A cavalry officer sympathetic to the wronged Sioux fixes a meeting between Chief Sitting Bull and President Grant but a dishonest Indian Agent and a hateful General Custer test the Sioux's patience, threatening to derail the peace-talks.
J. Carrol Naish
This is one of those Westerns that has very stock characters and relies on the "fluff" of scenery and action.
The "fluff" is good. The fights look more like reality than the goofy choreographed ones for the bubble boys. People wrestle clumsily. The only comical fight is between the hero and wagon master, which has the look of a goofy choreographed fight of taking punches.
They seemed to want to make several characters work, but they are poorly written. The wagon master, played by John Russell, and the Strauss Indian agent were obviously meant to be the two "deep" characters, but they are written so horribly, that even clever acting and directing can only lure in the most brain dead.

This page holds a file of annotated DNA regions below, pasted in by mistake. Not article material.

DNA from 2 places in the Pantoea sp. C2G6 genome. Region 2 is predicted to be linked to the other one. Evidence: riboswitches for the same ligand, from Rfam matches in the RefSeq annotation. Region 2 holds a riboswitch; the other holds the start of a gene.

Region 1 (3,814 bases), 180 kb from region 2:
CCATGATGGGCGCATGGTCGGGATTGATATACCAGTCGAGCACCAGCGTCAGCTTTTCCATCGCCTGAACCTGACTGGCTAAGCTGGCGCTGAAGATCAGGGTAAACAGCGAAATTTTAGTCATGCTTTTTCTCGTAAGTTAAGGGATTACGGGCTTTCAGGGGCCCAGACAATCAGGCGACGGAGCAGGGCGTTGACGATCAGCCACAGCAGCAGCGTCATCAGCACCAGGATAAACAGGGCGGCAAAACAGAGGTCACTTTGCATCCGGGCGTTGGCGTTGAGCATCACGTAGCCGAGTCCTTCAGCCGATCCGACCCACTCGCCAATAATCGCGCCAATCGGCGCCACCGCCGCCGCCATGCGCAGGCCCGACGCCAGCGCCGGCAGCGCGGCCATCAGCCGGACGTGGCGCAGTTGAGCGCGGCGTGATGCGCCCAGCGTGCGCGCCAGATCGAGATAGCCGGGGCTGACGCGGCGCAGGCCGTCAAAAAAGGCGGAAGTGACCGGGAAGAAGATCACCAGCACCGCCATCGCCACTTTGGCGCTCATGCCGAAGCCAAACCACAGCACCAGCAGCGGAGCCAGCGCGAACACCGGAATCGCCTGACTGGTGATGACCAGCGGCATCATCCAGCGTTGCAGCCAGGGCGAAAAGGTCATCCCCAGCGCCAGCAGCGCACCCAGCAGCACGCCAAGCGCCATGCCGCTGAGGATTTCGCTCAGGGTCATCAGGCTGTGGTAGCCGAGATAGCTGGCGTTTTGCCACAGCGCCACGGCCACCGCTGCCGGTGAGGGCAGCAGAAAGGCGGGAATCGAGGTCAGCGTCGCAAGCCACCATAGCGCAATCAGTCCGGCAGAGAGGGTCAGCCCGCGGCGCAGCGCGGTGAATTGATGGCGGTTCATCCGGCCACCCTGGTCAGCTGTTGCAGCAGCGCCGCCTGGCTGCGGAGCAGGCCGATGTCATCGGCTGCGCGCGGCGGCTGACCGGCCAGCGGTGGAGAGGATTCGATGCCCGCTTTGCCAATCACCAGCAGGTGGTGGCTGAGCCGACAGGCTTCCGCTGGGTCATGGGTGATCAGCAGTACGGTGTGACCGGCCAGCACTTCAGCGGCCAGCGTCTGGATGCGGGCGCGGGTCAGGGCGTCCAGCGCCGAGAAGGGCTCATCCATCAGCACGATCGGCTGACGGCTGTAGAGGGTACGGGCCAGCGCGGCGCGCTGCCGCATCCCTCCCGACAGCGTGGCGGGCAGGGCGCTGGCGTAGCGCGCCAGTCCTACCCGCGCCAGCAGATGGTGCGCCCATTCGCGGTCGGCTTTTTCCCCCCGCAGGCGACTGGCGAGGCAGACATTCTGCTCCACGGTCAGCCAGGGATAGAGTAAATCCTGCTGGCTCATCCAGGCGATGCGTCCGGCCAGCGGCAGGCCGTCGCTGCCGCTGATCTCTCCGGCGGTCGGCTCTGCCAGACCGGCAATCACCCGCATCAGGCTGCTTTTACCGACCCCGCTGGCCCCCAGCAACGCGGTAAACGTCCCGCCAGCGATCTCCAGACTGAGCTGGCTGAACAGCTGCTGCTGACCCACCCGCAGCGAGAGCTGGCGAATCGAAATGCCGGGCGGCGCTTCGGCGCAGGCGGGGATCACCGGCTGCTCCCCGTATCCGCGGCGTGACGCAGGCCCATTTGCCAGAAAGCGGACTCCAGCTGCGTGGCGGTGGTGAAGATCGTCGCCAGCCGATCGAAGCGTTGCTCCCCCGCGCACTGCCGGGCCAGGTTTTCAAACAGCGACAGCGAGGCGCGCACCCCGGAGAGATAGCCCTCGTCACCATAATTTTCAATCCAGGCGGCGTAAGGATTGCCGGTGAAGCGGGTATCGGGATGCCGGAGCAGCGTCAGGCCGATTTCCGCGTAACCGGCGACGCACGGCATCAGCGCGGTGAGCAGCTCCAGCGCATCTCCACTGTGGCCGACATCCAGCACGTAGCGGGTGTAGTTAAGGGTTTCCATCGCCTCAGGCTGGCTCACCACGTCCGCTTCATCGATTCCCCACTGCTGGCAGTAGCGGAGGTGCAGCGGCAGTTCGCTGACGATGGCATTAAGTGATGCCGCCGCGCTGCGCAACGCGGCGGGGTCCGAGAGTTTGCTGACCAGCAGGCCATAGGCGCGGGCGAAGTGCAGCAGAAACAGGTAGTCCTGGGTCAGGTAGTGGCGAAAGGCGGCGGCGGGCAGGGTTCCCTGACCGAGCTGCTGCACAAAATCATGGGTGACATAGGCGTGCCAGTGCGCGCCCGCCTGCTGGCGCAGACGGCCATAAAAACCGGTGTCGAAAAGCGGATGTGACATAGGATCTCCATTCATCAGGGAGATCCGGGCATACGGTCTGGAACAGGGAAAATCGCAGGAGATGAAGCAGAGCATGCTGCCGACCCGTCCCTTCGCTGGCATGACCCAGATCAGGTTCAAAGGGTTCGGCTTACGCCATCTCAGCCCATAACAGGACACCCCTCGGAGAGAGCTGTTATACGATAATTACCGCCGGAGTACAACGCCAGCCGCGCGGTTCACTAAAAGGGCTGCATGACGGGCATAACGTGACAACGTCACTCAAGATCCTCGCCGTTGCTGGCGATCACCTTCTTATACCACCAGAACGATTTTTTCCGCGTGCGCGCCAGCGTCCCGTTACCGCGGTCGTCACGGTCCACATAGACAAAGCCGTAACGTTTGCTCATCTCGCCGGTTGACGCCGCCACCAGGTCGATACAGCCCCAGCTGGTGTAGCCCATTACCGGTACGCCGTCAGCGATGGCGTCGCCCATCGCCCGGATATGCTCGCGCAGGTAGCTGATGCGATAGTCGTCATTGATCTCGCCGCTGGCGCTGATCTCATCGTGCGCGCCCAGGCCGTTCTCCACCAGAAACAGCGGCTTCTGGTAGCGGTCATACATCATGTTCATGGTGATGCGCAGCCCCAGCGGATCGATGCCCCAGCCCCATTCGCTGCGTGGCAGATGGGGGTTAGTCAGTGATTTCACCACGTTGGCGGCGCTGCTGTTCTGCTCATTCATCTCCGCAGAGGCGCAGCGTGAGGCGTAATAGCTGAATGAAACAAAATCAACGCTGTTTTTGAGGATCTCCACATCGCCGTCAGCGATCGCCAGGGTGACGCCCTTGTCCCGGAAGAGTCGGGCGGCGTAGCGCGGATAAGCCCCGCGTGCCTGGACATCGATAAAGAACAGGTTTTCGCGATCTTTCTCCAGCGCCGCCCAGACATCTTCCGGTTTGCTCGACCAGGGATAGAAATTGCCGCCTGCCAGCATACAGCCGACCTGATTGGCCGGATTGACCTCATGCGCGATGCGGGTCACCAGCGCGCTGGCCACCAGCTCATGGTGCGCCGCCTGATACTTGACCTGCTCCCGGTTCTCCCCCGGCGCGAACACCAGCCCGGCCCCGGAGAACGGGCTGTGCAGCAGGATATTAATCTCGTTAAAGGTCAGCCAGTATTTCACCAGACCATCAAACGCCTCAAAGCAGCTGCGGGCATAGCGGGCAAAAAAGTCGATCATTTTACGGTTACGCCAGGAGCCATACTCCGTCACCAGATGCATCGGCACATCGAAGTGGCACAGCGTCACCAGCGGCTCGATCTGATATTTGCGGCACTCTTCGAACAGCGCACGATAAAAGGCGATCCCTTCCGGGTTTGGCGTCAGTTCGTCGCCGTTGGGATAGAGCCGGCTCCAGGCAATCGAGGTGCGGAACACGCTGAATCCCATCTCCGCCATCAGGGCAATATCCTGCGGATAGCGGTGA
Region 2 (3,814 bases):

A lot doesn't work here. The most perplexing plot hole is how a wagon train full of people is wiped out by Indians with legitimate anger, in such a fashion. They have trained cavalry men helping, and new repeating rifles. When it is over, there are only corpses and about ten healthy survivors, none with any serious wounds. Why they are left, one can't explain, unless they found a really good hiding place, but most of them were plainly in the middle of the melee. I can only surmise that at the end, the Indians kicked up horse dust to finish them off, and somehow the survivors found an air pocket. Best explanation I can give. However, this should have been explained.
What does work is the "normal" look of the leading characters. Even the heroine is no "model". She looks like any one else. These are ordinary looking people, and that gives an interesting look to a film that relies on the "interesting look".
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